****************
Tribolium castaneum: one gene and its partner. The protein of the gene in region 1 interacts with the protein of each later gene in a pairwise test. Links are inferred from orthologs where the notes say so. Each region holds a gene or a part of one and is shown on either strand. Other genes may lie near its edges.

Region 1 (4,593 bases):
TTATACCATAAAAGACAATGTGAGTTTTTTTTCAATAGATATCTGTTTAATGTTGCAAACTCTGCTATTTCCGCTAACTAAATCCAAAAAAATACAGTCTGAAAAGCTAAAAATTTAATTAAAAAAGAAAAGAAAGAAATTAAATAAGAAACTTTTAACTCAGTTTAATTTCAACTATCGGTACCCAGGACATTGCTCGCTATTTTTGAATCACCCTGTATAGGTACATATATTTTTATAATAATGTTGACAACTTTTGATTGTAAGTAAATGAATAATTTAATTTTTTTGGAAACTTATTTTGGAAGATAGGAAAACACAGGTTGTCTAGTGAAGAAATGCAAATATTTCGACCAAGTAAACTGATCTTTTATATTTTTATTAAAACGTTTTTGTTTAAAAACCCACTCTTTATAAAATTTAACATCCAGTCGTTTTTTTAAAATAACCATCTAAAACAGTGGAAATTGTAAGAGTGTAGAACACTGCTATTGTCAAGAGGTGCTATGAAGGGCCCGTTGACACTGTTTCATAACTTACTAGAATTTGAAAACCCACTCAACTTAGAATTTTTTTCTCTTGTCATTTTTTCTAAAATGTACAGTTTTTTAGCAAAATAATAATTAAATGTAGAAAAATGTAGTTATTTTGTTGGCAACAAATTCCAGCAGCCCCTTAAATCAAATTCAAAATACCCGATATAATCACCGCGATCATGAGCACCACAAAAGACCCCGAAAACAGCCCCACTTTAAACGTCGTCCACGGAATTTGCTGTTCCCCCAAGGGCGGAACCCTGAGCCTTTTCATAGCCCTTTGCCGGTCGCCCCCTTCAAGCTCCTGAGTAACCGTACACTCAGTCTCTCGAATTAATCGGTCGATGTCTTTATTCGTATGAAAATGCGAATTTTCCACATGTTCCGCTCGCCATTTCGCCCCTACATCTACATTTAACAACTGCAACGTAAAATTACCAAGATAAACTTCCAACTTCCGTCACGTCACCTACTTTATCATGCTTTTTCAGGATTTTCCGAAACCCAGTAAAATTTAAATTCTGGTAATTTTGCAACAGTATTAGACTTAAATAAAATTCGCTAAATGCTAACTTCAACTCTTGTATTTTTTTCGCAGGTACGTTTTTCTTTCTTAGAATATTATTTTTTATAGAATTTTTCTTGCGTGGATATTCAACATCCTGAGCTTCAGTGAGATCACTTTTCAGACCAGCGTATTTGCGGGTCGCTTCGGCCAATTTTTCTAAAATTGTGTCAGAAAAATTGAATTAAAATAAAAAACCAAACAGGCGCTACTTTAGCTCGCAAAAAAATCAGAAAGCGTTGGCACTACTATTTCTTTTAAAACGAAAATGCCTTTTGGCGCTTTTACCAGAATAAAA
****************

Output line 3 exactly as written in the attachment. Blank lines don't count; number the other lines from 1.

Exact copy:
TTATACCATAAAAGACAATGTGAGTTTTTTTTCAATAGATATCTGTTTAATGTTGCAAACTCTGCTATTTCCGCTAACTAAATCCAAAAAAATACAGTCTGAAAAGCTAAAAATTTAATTAAAAAAGAAAAGAAAGAAATTAAATAAGAAACTTTTAACTCAGTTTAATTTCAACTATCGGTACCCAGGACATTGCTCGCTATTTTTGAATCACCCTGTATAGGTACATATATTTTTATAATAATGTTGACAACTTTTGATTGTAAGTAAATGAATAATTTAATTTTTTTGGAAACTTATTTTGGAAGATAGGAAAACACAGGTTGTCTAGTGAAGAAATGCAAATATTTCGACCAAGTAAACTGATCTTTTATATTTTTATTAAAACGTTTTTGTTTAAAAACCCACTCTTTATAAAATTTAACATCCAGTCGTTTTTTTAAAATAACCATCTAAAACAGTGGAAATTGTAAGAGTGTAGAACACTGCTATTGTCAAGAGGTGCTATGAAGGGCCCGTTGACACTGTTTCATAACTTACTAGAATTTGAAAACCCACTCAACTTAGAATTTTTTTCTCTTGTCATTTTTTCTAAAATGTACAGTTTTTTAGCAAAATAATAATTAAATGTAGAAAAATGTAGTTATTTTGTTGGCAACAAATTCCAGCAGCCCCTTAAATCAAATTCAAAATACCCGATATAATCACCGCGATCATGAGCACCACAAAAGACCCCGAAAACAGCCCCACTTTAAACGTCGTCCACGGAATTTGCTGTTCCCCCAAGGGCGGAACCCTGAGCCTTTTCATAGCCCTTTGCCGGTCGCCCCCTTCAAGCTCCTGAGTAACCGTACACTCAGTCTCTCGAATTAATCGGTCGATGTCTTTATTCGTATGAAAATGCGAATTTTCCACATGTTCCGCTCGCCATTTCGCCCCTACATCTACATTTAACAACTGCAACGTAAAATTACCAAGATAAACTTCCAACTTCCGTCACGTCACCTACTTTATCATGCTTTTTCAGGATTTTCCGAAACCCAGTAAAATTTAAATTCTGGTAATTTTGCAACAGTATTAGACTTAAATAAAATTCGCTAAATGCTAACTTCAACTCTTGTATTTTTTTCGCAGGTACGTTTTTCTTTCTTAGAATATTATTTTTTATAGAATTTTTCTTGCGTGGATATTCAACATCCTGAGCTTCAGTGAGATCACTTTTCAGACCAGCGTATTTGCGGGTCGCTTCGGCCAATTTTTCTAAAATTGTGTCAGAAAAATTGAATTAAAATAAAAAACCAAACAGGCGCTACTTTAGCTCGCAAAAAAATCAGAAAGCGTTGGCACTACTATTTCTTTTAAAACGAAAATGCCTTTTGGCGCTTTTACCAGAATAAAA